The Lenten season is upon us, which can pose mealtime challenges for those of us who observe meatless Fridays.

I’m not sure why, but I find myself agonizing over those Friday dinner menus. My family doesn’t consume meat every day during the rest of the year. And my youngest daughter is a pescatarian – she maintains a vegetarian diet but also eats seafood. Until she went off to college, I’d been preparing carnivorous-free meals for her for the better part of the last decade.

Aside from fish, my go-to meatless staple is macaroni and cheese. My recipe is a lighter version (as light as one can get when preparing a dish loaded with cheese and pasta!) and remains one of my family’s favorites.

I’ve tinkered with the recipe, swapping out various cheeses to change up the flavor profile. For mac and cheese with a kick, I’ve used hot pepper cheese. For a slightly sweet and nutty flavor, I’ll use gruyere. Just about any cheese will work. To ensure a smooth sauce, grate or finely shred cheese and bring it to room temperature before adding to the sauce. Heat only until the cheese has melted: Overheating can make the sauce lumpy.

I’ve also added in crabmeat and served as a main dish alongside a leafy green salad. That’s about as guilt-free as mac and cheese gets!

Macaroni and Cheese


3 cups uncooked elbow macaroni

1/3 cup flour

2 2/3 cups low-fat milk

¾ cup shredded Swiss cheese

½ cup grated Parmesan cheese

½ cup shredded cheddar

3 ounces Light Velveeta (or other light processed cheese) cubed

¼ teaspoon salt

1/3 cup crushed crackers (Ritz or melba), about 12 crackers

1 tablespoon low-calorie margarine, softened

Cooking spray

Preheat oven to 375 degrees. Spray 2-quart casserole dish with cooking spray. Bring 3 quarts of water to a rolling boil and add pasta. Cook 5 minutes (al dente) and drain well.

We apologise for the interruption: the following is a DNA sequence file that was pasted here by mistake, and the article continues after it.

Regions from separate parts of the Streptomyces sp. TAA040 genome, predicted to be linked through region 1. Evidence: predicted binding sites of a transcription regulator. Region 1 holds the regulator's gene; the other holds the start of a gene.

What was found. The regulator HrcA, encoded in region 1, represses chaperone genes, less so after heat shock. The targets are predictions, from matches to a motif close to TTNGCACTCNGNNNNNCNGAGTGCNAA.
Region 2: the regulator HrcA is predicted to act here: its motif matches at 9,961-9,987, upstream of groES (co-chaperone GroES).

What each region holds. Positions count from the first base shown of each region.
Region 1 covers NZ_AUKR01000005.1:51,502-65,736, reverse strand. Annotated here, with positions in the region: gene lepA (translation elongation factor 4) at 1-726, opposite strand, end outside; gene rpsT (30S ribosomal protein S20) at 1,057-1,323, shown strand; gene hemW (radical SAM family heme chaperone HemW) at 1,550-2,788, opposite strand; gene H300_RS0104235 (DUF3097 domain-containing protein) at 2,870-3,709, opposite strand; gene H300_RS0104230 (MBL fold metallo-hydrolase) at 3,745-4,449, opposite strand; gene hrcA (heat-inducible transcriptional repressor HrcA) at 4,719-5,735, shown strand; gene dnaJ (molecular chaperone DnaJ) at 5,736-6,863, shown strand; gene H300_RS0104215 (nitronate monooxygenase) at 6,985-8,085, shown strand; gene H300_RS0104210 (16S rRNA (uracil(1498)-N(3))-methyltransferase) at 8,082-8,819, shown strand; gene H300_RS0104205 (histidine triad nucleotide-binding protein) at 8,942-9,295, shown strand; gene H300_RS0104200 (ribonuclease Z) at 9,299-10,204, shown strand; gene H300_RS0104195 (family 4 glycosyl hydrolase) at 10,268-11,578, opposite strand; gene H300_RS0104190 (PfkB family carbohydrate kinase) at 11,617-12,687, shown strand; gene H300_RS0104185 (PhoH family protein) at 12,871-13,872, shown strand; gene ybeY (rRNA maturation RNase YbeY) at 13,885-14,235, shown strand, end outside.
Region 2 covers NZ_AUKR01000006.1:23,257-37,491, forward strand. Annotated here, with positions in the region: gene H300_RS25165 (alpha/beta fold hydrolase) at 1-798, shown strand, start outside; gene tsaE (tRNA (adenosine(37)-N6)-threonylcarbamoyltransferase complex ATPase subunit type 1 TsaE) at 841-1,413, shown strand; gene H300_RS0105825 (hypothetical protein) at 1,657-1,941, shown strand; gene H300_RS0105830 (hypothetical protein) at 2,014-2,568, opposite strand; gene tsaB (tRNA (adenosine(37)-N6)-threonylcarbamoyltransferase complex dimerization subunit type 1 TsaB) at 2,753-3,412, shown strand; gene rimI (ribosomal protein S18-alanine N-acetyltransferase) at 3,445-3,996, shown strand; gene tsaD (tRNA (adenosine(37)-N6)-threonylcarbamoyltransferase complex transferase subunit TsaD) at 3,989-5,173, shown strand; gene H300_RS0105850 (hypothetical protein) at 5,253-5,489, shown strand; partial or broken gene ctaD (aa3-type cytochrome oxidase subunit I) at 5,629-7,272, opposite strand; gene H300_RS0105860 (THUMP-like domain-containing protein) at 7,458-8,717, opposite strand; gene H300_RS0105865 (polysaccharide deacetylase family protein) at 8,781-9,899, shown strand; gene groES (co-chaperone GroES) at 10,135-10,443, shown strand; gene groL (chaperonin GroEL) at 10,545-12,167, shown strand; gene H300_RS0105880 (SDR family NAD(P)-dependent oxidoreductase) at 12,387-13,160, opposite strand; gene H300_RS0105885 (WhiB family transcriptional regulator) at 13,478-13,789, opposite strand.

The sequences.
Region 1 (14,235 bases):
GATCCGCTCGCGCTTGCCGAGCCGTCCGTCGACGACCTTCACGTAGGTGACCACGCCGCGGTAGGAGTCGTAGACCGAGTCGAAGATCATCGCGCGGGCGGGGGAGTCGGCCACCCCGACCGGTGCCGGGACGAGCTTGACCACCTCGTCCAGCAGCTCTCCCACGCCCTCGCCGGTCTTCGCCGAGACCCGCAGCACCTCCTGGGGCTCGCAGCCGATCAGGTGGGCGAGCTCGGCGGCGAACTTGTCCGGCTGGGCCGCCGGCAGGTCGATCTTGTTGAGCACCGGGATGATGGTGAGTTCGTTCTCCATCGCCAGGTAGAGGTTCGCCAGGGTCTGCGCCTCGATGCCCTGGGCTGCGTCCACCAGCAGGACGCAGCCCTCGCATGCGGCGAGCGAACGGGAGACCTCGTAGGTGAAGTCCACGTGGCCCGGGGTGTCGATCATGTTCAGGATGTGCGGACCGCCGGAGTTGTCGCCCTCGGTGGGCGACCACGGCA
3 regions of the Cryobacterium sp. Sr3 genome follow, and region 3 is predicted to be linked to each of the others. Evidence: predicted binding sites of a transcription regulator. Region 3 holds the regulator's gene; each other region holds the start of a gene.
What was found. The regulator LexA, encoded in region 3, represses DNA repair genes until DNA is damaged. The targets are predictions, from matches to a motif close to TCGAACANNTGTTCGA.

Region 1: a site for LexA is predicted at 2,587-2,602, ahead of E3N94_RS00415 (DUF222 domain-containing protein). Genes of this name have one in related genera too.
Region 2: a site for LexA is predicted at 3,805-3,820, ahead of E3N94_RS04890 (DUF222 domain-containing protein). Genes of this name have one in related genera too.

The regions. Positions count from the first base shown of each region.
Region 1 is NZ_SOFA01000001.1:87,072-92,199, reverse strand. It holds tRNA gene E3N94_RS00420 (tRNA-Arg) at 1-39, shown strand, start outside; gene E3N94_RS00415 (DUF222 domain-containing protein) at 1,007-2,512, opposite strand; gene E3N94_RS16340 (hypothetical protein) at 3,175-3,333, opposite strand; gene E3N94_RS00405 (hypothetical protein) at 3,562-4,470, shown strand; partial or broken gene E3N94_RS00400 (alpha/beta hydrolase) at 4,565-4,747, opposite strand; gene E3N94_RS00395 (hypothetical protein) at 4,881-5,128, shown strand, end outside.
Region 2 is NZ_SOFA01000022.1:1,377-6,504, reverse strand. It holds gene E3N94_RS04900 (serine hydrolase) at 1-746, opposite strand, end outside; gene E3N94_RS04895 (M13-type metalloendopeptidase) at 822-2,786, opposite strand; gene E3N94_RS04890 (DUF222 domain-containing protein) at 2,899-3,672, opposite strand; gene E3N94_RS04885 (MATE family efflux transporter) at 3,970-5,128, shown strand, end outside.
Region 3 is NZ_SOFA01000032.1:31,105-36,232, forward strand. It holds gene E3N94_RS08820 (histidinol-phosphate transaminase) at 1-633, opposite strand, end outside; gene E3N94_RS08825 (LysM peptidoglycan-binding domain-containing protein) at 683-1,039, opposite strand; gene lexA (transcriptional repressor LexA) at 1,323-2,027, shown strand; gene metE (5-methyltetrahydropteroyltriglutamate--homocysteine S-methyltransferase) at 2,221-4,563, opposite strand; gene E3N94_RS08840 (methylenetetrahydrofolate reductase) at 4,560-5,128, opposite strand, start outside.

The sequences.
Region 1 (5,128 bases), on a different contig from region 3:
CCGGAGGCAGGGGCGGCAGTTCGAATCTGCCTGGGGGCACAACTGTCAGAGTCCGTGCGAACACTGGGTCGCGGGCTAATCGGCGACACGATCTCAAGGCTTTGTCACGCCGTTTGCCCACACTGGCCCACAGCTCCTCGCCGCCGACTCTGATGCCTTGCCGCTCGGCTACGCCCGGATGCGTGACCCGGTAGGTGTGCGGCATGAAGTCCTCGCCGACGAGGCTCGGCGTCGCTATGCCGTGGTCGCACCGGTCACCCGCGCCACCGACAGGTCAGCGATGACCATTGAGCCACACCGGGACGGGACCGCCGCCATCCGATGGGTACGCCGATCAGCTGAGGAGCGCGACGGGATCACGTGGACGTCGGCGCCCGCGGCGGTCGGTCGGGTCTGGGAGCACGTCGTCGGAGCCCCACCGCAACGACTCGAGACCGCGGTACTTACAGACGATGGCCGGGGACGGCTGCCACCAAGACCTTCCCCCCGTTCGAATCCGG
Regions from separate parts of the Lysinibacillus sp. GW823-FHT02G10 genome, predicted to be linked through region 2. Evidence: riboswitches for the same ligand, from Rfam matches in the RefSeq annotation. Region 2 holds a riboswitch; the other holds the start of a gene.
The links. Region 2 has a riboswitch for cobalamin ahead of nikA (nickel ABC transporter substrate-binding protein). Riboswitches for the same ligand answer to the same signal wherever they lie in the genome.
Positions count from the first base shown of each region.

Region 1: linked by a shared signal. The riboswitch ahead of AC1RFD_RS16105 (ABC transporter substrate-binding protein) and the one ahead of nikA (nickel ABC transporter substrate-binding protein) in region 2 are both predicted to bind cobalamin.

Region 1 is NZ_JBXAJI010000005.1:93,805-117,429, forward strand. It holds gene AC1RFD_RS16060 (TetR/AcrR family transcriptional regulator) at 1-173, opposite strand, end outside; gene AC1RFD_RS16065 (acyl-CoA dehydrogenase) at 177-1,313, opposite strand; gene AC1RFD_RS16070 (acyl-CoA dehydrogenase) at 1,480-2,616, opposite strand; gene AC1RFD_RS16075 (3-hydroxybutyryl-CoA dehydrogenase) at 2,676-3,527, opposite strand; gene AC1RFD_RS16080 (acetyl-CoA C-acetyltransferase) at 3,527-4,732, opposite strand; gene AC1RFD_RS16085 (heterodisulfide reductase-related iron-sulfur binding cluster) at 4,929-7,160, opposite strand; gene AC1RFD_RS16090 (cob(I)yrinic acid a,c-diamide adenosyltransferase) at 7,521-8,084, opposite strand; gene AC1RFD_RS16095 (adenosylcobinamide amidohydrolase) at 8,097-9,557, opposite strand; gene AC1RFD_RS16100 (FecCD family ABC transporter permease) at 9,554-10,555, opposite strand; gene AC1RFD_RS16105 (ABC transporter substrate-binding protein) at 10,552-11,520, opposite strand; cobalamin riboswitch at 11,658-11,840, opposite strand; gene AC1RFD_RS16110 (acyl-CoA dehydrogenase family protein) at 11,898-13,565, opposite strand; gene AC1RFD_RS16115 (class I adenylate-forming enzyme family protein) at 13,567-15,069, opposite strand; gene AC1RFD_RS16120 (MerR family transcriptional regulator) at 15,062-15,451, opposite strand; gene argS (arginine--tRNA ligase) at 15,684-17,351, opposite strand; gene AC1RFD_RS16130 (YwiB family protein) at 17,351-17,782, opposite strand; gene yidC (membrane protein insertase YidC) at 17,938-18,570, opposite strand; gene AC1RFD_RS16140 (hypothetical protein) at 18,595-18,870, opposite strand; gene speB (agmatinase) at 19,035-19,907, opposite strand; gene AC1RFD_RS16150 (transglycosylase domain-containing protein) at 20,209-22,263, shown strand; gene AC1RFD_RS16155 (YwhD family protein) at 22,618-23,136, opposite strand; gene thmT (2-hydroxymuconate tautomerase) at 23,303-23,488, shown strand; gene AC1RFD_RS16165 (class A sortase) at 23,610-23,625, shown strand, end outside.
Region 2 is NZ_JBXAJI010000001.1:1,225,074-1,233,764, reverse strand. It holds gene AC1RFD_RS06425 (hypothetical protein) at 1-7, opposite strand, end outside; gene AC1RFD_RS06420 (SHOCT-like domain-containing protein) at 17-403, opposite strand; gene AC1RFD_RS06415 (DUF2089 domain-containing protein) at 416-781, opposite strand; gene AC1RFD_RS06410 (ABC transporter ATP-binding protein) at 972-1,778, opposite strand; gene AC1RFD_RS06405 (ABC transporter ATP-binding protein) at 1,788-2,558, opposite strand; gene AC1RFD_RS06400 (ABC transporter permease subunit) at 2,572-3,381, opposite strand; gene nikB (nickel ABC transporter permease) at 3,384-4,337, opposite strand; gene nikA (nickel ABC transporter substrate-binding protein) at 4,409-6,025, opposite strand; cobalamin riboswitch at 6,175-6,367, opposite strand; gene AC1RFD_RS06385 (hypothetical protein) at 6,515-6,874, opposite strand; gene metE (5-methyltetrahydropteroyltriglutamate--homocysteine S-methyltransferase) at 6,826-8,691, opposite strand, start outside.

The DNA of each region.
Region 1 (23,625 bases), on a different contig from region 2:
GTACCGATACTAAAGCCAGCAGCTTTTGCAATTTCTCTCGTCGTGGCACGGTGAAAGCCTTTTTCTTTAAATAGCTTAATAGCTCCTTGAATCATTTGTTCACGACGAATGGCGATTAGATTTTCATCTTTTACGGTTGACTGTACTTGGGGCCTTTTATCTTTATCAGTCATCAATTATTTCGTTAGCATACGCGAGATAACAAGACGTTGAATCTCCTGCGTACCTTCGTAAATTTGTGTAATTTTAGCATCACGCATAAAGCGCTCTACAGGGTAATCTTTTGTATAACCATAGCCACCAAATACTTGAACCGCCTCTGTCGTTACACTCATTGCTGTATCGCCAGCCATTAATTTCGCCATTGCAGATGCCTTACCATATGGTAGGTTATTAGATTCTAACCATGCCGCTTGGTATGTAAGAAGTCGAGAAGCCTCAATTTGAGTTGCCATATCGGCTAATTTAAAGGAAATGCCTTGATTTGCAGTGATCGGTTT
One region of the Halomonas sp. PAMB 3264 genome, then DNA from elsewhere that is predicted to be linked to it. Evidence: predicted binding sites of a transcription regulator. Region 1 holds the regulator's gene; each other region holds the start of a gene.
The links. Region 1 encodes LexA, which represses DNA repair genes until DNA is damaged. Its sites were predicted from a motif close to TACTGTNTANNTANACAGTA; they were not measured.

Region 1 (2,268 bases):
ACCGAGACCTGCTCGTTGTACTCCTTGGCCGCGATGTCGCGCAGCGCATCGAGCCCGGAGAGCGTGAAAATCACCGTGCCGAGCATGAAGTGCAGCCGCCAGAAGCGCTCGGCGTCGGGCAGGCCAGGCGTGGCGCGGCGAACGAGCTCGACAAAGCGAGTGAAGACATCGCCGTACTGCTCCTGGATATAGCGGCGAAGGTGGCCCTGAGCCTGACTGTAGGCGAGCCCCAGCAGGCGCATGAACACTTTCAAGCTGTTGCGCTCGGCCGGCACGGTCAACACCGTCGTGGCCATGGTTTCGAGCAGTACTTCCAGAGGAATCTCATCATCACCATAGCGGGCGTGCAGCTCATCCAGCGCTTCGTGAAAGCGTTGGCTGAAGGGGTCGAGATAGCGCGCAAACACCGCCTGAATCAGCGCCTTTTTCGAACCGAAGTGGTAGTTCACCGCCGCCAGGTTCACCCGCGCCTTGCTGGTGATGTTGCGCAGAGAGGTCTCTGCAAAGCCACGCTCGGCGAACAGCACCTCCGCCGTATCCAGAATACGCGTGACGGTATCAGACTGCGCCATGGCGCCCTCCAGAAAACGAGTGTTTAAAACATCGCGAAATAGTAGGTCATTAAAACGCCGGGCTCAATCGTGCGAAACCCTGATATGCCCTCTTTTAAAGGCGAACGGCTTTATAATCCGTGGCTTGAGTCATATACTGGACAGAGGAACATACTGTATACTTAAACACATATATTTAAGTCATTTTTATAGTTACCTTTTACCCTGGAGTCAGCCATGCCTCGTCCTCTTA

Place flour in large saucepan. Gradually add milk, stirring with a whisk until blended. Place over medium heat and cook until thickened, about 8 minutes, whisking constantly. Add cheeses, and cook 3 minutes, stirring constantly until incorporated. Remove from heat and add macaroni and salt.

Spoon macaroni mixture into prepared dish. Combine crushed crackers with margarine, and sprinkle over top of macaroni and cheese.

Bake for 30 minutes or until bubbly and crust is brown.

Cheers to cereal

Tomorrow is National Cereal Day.

In tribute, I offer a few fun facts about that most-beloved of breakfast fare, which, I suppose, could be consumed for brinner on Lenten Fridays ...

- The first cereal – dense bran nuggets – was created by Dr. James Caleb Jackson in the late 1800s. They were so hard that they had to be soaked overnight before consuming.

- John Kellogg is credited with creating granola. He and his brother, Will, came up with a process that allowed wheat to flake, and corn flakes were born.

- Ranger Joe Popped Wheat Honnie became the first cereal to be sweetened with sugar in 1939.

- 49 percent of Americans eat cereal for breakfast.

- 2.7 billion boxes of cereal are sold annually – enough to wrap around the earth 13 times.

- Cap’n Crunch’s full name is Horatio Magellan Crunch, who was born on Crunch Island in the Sea of Milk. In 2013, it was discovered that his uniform contained three rather than the requisite four captain stripes, which instead gave him the rank of commander. He defended his rank on Twitter: “Of course I’m a Cap’n! It’s the Crunch – not the clothes – that make a man.”

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